The thing is, the "old" head really did not look that "used" when I removed it. It had very little dishing. In fact, when I did a simple tap-test (holding the head loosely by the collar with one hand and tapping a finger of my free hand on the head), the old and new head sounded virtually identical. Really, the only reason I decided to change heads was:
1. Old head was on drum when I bought it, so I had no idea how old it was (it is a Level 360 head)
2. The new head only cost $8, so what the heck?

It just seemed like such a radical difference that it caught my attention...
It could be so many things:

Could be the mic. Even if he used, for example, an SM57 both times, two identical SM57s can have different output strengths. Could be this AND the effect of the new head combined.

You also may have been playing a bit louder that day, for whatever reason (well-rested, had a cup of coffee, etc.).

It could also be the "scene" that was saved on the mixer. If the settings were saved during a soft ballad, and you sound-checked with loud, uptempo tune, then this could make a difference. Also, not all digital mixers will save the input gain on each channel as part of the "scene" to be recalled, meaning that it has to be adjusted manually on each gig.

There are just too many variables to say for sure. But a fresh drum head, replacing one that was in decent shape, while noticeable by itself, shouldn't create a situation like this.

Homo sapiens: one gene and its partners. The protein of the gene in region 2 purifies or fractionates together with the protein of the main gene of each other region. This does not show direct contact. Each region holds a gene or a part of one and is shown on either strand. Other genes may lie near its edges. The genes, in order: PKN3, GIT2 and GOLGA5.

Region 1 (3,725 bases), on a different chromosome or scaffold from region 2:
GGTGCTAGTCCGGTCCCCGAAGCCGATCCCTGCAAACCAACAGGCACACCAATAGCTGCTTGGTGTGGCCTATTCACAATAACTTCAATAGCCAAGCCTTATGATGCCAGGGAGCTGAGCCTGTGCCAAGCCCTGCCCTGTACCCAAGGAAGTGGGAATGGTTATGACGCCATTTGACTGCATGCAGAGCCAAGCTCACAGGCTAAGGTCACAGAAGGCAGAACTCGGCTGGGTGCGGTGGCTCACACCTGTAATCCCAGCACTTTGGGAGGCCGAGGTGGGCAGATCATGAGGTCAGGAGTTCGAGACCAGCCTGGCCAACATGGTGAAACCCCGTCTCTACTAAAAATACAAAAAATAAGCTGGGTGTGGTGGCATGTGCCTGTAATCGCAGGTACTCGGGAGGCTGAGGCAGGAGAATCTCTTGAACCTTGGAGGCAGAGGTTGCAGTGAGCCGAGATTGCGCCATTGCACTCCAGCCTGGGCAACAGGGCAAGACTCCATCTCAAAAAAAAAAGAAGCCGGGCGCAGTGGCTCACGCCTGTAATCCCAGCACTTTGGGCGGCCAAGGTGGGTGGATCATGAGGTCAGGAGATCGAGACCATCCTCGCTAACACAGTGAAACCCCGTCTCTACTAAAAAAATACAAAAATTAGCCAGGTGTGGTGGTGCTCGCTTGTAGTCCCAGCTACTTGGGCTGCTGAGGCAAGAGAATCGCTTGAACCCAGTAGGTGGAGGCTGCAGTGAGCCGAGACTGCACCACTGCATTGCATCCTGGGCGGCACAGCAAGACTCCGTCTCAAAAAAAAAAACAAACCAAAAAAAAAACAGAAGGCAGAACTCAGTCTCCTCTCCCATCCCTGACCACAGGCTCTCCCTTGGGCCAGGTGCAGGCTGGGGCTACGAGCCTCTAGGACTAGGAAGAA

Hollywood Jim

Platinum Member
Yes a new drum head can make a big difference. Even replacing the same kind of head. You said you don't know how old the old head was.

Although I think the room environment was more of a factor.

Usually drummers are happy about how new drum heads make their snare drums project better.
I would have used some sort of dampening so that I could have played with the same sticks and with the same technique I usually play.


.
 

FreDrummer

Silver Member
Well, I use my own mics, and my Audix i5 (I only own one of these) always goes on the snare using the same rim-clamp and clip (I only have one of this style -- an Audix D-Vice -- and it always goes on the snare for consistent positioning). We mic up my entire kit (bass, subkick, snare, 3 toms, and 2 overheads). Typically, the bass and snare are used in the mains. The tom mics are there "just in case" they're needed (if toms project enough, they'll be off in the mains but available for my in-ear monitor mix. If needed, they are blended into the mains). The overheads typically are used only for my monitor mix, but also can be blended into the mains (rarely).